When a driver faces charges for driving under the influence (DUI), it’s usually due to their intoxication from alcohol or drugs – sometimes a combination of the two. But controlled substances and liquor aren’t the only things that can impair a driver’s senses.
Inhalants can cause a high similar to controlled substances but are usually household chemicals that can be easily purchased from everyday stores. Not only are these substances dangerous to the human body, but their intoxicating effects can also lead to DUIs.
Examples of inhalants
Model glue and paint thinner are some of the more popularly known inhalants, but other substances can also be inhaled for a similar effect. These include:
- Aerosols: Spray paints, hair spray, vegetable oil sprays, etc.
- Gases: Propane tanks, whipped cream aerosols, chloroform, nitrous oxide, etc.
- Nitrites: Leather cleaner, room odorizer, etc.
- Solvents: Lighter fluid, felt-tip pens, correction fluids, etc.
When inhaled, these substances can lead to dizziness, slurred speech, and lack of body coordination.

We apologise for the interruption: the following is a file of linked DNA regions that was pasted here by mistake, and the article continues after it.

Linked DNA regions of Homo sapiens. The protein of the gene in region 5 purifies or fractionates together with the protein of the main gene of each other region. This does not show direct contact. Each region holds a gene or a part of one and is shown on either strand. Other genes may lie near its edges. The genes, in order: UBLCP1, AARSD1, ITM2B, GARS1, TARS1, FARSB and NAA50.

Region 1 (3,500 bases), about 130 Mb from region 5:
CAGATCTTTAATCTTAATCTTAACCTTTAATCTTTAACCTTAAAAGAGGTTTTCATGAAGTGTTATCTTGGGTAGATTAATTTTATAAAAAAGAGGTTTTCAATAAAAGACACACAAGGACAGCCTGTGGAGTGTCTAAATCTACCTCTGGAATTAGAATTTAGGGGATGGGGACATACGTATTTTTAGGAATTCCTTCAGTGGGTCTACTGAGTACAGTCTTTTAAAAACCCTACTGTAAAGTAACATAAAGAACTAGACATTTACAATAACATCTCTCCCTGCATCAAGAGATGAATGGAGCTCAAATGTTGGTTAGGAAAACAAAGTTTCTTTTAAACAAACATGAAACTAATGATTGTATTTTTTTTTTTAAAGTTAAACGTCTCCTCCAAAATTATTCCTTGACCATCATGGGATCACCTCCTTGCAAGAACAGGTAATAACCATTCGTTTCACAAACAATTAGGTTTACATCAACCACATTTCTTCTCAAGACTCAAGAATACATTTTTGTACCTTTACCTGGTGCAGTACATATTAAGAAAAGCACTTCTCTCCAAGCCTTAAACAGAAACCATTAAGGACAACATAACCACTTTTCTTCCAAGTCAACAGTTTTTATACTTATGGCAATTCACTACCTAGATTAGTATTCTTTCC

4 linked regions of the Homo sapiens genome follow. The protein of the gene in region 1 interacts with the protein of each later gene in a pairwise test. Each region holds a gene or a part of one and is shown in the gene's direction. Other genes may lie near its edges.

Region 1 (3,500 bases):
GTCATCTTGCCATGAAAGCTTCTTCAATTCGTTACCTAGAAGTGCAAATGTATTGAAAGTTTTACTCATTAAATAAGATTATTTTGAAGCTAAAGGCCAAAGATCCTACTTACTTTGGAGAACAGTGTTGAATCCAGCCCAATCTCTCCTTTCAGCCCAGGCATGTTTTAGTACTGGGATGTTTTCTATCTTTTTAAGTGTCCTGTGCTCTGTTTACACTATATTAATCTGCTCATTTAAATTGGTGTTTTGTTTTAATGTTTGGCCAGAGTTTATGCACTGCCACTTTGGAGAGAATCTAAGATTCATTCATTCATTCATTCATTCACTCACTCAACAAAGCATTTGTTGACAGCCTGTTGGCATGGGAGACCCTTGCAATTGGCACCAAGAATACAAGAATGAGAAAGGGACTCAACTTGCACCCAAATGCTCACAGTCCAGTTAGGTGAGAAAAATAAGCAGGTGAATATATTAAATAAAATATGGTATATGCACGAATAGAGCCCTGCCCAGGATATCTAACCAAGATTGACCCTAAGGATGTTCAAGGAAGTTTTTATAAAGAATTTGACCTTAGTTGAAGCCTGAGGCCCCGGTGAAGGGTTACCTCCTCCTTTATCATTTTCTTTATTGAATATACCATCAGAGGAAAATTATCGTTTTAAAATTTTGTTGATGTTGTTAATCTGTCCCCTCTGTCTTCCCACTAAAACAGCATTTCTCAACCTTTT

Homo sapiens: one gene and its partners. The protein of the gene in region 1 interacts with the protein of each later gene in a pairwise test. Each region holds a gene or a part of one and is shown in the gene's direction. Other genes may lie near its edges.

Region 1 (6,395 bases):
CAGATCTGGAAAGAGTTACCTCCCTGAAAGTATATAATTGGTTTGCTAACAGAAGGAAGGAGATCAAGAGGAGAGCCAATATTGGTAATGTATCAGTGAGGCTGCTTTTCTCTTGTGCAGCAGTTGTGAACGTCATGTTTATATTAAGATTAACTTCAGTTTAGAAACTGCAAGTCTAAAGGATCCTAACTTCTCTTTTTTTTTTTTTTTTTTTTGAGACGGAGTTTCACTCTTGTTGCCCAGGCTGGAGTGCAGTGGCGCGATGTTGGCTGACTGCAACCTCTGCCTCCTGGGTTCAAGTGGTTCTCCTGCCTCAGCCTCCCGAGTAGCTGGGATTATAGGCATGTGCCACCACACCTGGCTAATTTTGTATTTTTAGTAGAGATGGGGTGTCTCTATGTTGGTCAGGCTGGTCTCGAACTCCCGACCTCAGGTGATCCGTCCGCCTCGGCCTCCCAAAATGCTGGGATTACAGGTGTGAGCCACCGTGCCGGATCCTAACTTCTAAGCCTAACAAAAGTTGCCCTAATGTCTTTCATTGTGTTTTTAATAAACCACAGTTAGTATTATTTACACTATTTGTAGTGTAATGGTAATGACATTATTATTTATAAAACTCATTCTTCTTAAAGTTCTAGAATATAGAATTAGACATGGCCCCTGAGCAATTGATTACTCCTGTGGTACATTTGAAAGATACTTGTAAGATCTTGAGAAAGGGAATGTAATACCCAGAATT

Penalties for inhalant DUI
Drivers charged with DUI for being under the influence of an inhalant will face the same penalties as those who have the highest rates of blood alcohol or those who are under the influence of controlled substances at the time of the offense, per Pennsylvania law.
These penalties are:
- First offense: Jail time of up to 72 hours, plus as much as $5,000 in fines. The convicted must also attend an alcohol or substance abuse highway safety school and comply with any drug and alcohol treatment requirements.
- Second offense: Jail time of up to 90 days, plus a maximum fine of $1,500. The convicted must also attend an alcohol or substance abuse highway safety school and comply with any drug and alcohol treatment requirements.
- Third and subsequent offense: Prison time of up to a year, plus as much as $2,500 in fines. The convicted must comply with all drug and alcohol treatment requirements imposed by the court.
Drivers who refuse to submit to a breath or chemical test when asked by an officer may also face enhanced penalties.
DUIs aren’t just for drivers intoxicated by liquor or drugs – inhalants can also impair motorists enough to make them a danger to themselves and others. Drivers accused of being under the influence of inhalants should take their court hearing seriously, as the court will treat their case as if they had the highest impairment level possible for alcohol or drugs.